This is part two of a three-part series about divorce and how it can affect a person’s life from childhood to adulthood. Jakki Thompson is sharing her experiences dealing with the divorce of her own parents in the hopes that it will help others who are coping with this common social issue.
How do I begin to tell the story of how everyone left me, and
then how I ended up leaving myself?
Since the beginning of my parents’ divorce, I knew something wasn’t right with my emotions and how I felt around people. For more
than five years of my life, I have struggled with mild depression and extreme
Living in between two houses during my parents’ divorce, I
never really knew what to do with myself. I was always told what to do, where I
needed to be and how to act. When I lived with my father, he always told me
there was nothing wrong with me.
“You aren’t sad. You need to be happy,” he said ”You don’t even know
how good you have it, Jakki.”
These were the words I had to live by for a solid chunk of
my adolescence. For three weeks of my life, I was completely silent. After not seeking help for my depression caused me to hit an extreme low, I decided
to just be silent.
Compared to the talkative, extroverted person I like to
think I am now, I was a completely different me. For three weeks of bouncing
between houses and attending school, I didn’t answer anyone and just looked at
I used my voice as a defense mechanism. Instead of getting
in trouble for the rage I felt and had built up inside me, I stayed silent. No
one knew why. No one in my family really does know, even to this day, why I was
silent for that time.
Depression is something I have always struggled
with. After seeing others near me self-harm, I could never do that to myself. When I
wanted to feel something emotionally, I went for a different type of physical
pain: I got pierced. Every piercing I have ever received is the result of a bad
day or a bad month. Every piercing has a story. I had 19 piercings on my face
and ears by the time I was 15 years old.
I constantly felt this hollowness inside me. I felt like I
wasn’t complete. I felt every negative emotion I humanly could, while having to
bottle it all inside and pretend I wasn’t feeling anything. When I began to struggle with social anxiety on top of my depression,
I didn’t know how to handle that either. I never had the resources to seek
help for my emotional problems or a national hotline to call.
I hit my lowest point when I couldn’t even walk down the
sidewalk to get to work. People would walk by me and say, “Good morning,
Jakki.” I didn’t know how to answer them, so I looked down at the sidewalk and continued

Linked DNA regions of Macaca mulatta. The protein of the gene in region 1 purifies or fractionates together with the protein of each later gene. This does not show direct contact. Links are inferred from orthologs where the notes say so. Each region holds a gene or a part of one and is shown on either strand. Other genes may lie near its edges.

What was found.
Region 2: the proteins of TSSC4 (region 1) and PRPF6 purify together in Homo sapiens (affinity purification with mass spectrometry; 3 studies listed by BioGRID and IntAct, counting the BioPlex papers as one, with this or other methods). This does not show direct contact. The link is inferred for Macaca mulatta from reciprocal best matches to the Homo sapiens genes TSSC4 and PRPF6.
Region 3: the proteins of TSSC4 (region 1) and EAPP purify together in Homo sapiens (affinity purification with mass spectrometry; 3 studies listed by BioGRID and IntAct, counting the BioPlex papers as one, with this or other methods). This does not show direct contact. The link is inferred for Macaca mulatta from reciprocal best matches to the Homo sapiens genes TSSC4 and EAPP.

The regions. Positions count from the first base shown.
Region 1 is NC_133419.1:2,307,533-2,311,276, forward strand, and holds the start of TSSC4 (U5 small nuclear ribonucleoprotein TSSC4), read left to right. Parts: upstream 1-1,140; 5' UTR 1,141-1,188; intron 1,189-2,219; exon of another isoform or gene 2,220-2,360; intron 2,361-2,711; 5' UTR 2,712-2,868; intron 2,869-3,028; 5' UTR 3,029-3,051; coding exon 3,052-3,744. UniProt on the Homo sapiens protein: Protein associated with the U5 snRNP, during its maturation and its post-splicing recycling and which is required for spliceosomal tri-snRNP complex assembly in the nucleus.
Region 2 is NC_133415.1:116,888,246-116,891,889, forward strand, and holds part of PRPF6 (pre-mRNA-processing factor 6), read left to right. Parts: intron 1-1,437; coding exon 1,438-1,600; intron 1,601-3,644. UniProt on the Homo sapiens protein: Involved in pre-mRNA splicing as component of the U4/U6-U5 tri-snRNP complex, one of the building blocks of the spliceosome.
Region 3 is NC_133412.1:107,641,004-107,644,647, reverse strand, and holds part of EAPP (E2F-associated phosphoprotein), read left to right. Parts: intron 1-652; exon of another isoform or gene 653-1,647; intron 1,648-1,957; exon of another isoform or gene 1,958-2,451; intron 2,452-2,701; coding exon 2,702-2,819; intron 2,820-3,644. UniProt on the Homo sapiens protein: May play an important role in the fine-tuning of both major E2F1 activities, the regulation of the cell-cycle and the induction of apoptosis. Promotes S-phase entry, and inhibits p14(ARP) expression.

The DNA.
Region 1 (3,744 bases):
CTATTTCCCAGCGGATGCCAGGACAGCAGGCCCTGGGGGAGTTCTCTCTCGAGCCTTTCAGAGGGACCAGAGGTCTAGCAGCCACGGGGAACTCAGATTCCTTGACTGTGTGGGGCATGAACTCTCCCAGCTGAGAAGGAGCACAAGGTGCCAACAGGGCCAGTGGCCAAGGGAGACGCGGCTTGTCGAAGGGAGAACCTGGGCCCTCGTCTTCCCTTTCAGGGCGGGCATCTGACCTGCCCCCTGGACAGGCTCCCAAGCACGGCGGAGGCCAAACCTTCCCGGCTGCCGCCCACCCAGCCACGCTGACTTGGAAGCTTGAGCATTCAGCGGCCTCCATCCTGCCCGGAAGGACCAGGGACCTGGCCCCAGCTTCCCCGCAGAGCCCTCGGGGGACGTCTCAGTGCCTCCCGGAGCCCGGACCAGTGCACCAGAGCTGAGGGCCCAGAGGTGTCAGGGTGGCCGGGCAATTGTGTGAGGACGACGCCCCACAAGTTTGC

to walk even faster.
I began to walk the absolute longest and furthest route
from my parking ramp to my building in order to pass as few people as I possibly could.
I would arrive at work breathing hard and disoriented due to a
panic-induced anxiety attack.
It was in that moment that I finally had to explain to my mom,
after three years of dealing with these feelings on a daily basis, that I thought I
was struggling with depression.
“Jakki, you realize depression runs on both sides of your
family, right?” she said. “We should have gotten you checked years ago.”
Biologically speaking, I was doomed from the get-go. Both
sets of grandparents, both of my parents, my sister and many of my cousins all
struggle with depression. Of course, in my family, mental illness has a stigma.
It was shameful and I was shamed because of it.
When I would visit my mother’s side of the family, no one
ever really talked to me. No one asked me how I was or how school was. I
coexisted with them during family gatherings, but I wasn’t really a part of
the family. People would talk around me, as if I were the elephant in the room. Everyone knew I was there, but no one wanted to talk
Despite being biologically predisposed for depression, my
parents’ divorce intensified my depressive characteristics. According to a Huffington Post article, reprinted from the Naples News, “Children of divorced parents
are seven times more likely to suffer from depression.” It’s cool to learn that the
ticking time bomb of my depression was cranked to have no minutes remaining at
the beginning of their divorce.
Waking up today, it’s the same struggle it was five years
ago. My depression and anxiety haven’t changed. I have my good days and bad
days like everyone else. Mine however, tend to be more extreme.
Every day is a struggle for me. Every day is a new uphill
battle. Some days, I feel like life has finally plateaued. Those are the days I
know there will be a new battle to face tomorrow.
Jakki Thompson is a sophomore in journalism, women’s studies and American ethnic studies. Please send comments to firstname.lastname@example.org.